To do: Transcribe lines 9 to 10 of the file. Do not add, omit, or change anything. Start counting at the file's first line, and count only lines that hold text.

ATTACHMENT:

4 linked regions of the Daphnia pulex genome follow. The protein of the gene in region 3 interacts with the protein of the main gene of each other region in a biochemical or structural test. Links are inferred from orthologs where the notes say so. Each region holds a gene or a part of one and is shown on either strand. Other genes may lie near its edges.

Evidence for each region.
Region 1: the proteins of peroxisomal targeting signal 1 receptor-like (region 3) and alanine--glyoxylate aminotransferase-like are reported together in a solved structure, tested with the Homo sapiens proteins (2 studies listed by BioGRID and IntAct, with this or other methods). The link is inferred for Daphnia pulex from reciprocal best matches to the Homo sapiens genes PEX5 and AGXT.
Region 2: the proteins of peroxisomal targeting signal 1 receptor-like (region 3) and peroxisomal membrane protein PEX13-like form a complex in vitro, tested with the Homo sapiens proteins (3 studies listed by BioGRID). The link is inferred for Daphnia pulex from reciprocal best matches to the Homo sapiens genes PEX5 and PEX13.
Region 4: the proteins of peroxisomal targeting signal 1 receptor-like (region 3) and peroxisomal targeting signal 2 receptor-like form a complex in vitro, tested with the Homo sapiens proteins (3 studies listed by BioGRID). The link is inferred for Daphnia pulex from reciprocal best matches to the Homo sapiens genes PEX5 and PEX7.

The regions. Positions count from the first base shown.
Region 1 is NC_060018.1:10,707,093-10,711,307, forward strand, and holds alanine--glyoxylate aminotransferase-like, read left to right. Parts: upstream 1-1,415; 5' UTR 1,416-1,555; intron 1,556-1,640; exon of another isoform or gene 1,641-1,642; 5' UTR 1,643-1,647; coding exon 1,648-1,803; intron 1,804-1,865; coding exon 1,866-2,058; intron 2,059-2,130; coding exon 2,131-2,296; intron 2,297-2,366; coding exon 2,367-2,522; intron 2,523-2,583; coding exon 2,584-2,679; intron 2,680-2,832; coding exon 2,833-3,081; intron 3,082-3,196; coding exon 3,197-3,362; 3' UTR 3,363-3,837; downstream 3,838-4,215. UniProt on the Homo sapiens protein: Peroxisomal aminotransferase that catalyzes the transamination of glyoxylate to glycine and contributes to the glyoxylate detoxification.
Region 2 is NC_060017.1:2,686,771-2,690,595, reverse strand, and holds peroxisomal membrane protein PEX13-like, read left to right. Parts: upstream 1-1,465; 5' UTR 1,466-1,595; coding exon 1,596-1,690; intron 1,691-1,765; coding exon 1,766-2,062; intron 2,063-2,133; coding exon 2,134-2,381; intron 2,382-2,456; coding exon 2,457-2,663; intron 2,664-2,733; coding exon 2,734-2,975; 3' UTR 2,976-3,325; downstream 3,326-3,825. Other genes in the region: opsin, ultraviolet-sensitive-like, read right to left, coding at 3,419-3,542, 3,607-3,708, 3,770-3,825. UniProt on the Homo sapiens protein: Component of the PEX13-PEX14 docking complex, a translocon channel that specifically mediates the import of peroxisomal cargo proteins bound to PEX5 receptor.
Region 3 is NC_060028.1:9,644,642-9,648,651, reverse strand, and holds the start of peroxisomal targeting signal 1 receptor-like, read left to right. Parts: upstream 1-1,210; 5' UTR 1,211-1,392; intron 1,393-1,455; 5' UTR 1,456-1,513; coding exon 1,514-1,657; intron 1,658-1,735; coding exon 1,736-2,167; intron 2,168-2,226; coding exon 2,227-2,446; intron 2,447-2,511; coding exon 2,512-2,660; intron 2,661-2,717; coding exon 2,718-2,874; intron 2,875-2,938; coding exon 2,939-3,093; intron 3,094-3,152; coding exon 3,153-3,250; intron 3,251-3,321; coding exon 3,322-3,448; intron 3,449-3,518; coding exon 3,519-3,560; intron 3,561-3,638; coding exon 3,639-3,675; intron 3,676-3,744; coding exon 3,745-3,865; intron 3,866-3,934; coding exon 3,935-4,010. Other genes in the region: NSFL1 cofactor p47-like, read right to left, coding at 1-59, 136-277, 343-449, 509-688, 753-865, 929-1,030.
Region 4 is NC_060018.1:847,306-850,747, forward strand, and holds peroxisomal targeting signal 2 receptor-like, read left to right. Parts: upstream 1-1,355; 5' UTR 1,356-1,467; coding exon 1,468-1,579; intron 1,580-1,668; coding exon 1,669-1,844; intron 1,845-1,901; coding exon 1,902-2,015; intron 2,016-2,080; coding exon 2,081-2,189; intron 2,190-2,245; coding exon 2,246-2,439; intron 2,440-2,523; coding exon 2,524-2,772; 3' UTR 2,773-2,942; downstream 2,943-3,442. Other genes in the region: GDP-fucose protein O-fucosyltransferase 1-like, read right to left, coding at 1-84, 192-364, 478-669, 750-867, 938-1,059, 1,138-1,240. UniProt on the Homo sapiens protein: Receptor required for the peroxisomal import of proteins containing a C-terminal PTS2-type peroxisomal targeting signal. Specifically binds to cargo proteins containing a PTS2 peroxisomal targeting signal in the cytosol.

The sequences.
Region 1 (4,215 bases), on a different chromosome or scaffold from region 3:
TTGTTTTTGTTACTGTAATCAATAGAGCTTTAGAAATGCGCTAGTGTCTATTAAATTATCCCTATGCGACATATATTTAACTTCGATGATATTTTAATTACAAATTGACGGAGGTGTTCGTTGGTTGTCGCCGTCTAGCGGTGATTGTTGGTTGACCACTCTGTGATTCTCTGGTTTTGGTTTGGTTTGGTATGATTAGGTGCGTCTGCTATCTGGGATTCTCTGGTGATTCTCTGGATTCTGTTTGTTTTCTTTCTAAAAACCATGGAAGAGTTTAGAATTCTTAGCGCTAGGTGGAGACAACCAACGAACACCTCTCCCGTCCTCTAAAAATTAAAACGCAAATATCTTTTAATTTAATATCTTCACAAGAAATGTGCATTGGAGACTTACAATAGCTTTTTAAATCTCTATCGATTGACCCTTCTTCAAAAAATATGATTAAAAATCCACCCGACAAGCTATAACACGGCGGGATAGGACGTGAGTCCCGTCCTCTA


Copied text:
Region 3 is NC_060028.1:9,644,642-9,648,651, reverse strand, and holds the start of peroxisomal targeting signal 1 receptor-like, read left to right. Parts: upstream 1-1,210; 5' UTR 1,211-1,392; intron 1,393-1,455; 5' UTR 1,456-1,513; coding exon 1,514-1,657; intron 1,658-1,735; coding exon 1,736-2,167; intron 2,168-2,226; coding exon 2,227-2,446; intron 2,447-2,511; coding exon 2,512-2,660; intron 2,661-2,717; coding exon 2,718-2,874; intron 2,875-2,938; coding exon 2,939-3,093; intron 3,094-3,152; coding exon 3,153-3,250; intron 3,251-3,321; coding exon 3,322-3,448; intron 3,449-3,518; coding exon 3,519-3,560; intron 3,561-3,638; coding exon 3,639-3,675; intron 3,676-3,744; coding exon 3,745-3,865; intron 3,866-3,934; coding exon 3,935-4,010. Other genes in the region: NSFL1 cofactor p47-like, read right to left, coding at 1-59, 136-277, 343-449, 509-688, 753-865, 929-1,030.
Region 4 is NC_060018.1:847,306-850,747, forward strand, and holds peroxisomal targeting signal 2 receptor-like, read left to right. Parts: upstream 1-1,355; 5' UTR 1,356-1,467; coding exon 1,468-1,579; intron 1,580-1,668; coding exon 1,669-1,844; intron 1,845-1,901; coding exon 1,902-2,015; intron 2,016-2,080; coding exon 2,081-2,189; intron 2,190-2,245; coding exon 2,246-2,439; intron 2,440-2,523; coding exon 2,524-2,772; 3' UTR 2,773-2,942; downstream 2,943-3,442. Other genes in the region: GDP-fucose protein O-fucosyltransferase 1-like, read right to left, coding at 1-84, 192-364, 478-669, 750-867, 938-1,059, 1,138-1,240. UniProt on the Homo sapiens protein: Receptor required for the peroxisomal import of proteins containing a C-terminal PTS2-type peroxisomal targeting signal. Specifically binds to cargo proteins containing a PTS2 peroxisomal targeting signal in the cytosol.